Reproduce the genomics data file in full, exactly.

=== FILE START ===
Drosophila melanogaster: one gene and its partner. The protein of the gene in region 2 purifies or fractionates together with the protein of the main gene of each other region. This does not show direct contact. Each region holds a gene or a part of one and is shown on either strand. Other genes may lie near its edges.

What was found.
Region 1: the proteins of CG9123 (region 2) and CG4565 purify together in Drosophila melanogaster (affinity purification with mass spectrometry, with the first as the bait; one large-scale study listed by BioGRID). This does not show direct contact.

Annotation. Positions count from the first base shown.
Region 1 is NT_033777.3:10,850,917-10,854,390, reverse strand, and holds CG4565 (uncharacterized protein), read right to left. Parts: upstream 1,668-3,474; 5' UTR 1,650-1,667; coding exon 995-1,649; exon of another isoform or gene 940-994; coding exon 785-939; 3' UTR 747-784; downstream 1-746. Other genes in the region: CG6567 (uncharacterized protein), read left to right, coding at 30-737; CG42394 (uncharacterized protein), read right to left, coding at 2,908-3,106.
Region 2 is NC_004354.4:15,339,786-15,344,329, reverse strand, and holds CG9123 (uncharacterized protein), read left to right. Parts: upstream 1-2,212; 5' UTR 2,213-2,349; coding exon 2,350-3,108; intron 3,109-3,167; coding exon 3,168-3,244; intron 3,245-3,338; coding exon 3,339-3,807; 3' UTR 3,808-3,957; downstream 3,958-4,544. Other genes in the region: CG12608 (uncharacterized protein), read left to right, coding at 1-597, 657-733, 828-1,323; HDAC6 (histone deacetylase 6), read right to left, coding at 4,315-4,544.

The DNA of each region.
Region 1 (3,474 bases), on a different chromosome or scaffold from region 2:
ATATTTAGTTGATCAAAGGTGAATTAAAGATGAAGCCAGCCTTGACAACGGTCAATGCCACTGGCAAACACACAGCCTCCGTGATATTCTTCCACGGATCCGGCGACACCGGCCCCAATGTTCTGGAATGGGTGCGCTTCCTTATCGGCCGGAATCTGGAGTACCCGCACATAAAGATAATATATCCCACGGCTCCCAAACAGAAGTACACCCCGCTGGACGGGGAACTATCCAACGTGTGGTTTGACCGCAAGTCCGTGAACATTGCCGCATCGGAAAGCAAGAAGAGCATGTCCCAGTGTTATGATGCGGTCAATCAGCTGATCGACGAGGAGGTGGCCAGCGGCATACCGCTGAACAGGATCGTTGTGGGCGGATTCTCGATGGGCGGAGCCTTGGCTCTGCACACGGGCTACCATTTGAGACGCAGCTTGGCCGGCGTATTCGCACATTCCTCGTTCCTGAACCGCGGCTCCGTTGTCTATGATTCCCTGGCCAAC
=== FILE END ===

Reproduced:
Drosophila melanogaster: one gene and its partner. The protein of the gene in region 2 purifies or fractionates together with the protein of the main gene of each other region. This does not show direct contact. Each region holds a gene or a part of one and is shown on either strand. Other genes may lie near its edges.

What was found.
Region 1: the proteins of CG9123 (region 2) and CG4565 purify together in Drosophila melanogaster (affinity purification with mass spectrometry, with the first as the bait; one large-scale study listed by BioGRID). This does not show direct contact.

Annotation. Positions count from the first base shown.
Region 1 is NT_033777.3:10,850,917-10,854,390, reverse strand, and holds CG4565 (uncharacterized protein), read right to left. Parts: upstream 1,668-3,474; 5' UTR 1,650-1,667; coding exon 995-1,649; exon of another isoform or gene 940-994; coding exon 785-939; 3' UTR 747-784; downstream 1-746. Other genes in the region: CG6567 (uncharacterized protein), read left to right, coding at 30-737; CG42394 (uncharacterized protein), read right to left, coding at 2,908-3,106.
Region 2 is NC_004354.4:15,339,786-15,344,329, reverse strand, and holds CG9123 (uncharacterized protein), read left to right. Parts: upstream 1-2,212; 5' UTR 2,213-2,349; coding exon 2,350-3,108; intron 3,109-3,167; coding exon 3,168-3,244; intron 3,245-3,338; coding exon 3,339-3,807; 3' UTR 3,808-3,957; downstream 3,958-4,544. Other genes in the region: CG12608 (uncharacterized protein), read left to right, coding at 1-597, 657-733, 828-1,323; HDAC6 (histone deacetylase 6), read right to left, coding at 4,315-4,544.

The DNA of each region.
Region 1 (3,474 bases), on a different chromosome or scaffold from region 2:
ATATTTAGTTGATCAAAGGTGAATTAAAGATGAAGCCAGCCTTGACAACGGTCAATGCCACTGGCAAACACACAGCCTCCGTGATATTCTTCCACGGATCCGGCGACACCGGCCCCAATGTTCTGGAATGGGTGCGCTTCCTTATCGGCCGGAATCTGGAGTACCCGCACATAAAGATAATATATCCCACGGCTCCCAAACAGAAGTACACCCCGCTGGACGGGGAACTATCCAACGTGTGGTTTGACCGCAAGTCCGTGAACATTGCCGCATCGGAAAGCAAGAAGAGCATGTCCCAGTGTTATGATGCGGTCAATCAGCTGATCGACGAGGAGGTGGCCAGCGGCATACCGCTGAACAGGATCGTTGTGGGCGGATTCTCGATGGGCGGAGCCTTGGCTCTGCACACGGGCTACCATTTGAGACGCAGCTTGGCCGGCGTATTCGCACATTCCTCGTTCCTGAACCGCGGCTCCGTTGTCTATGATTCCCTGGCCAAC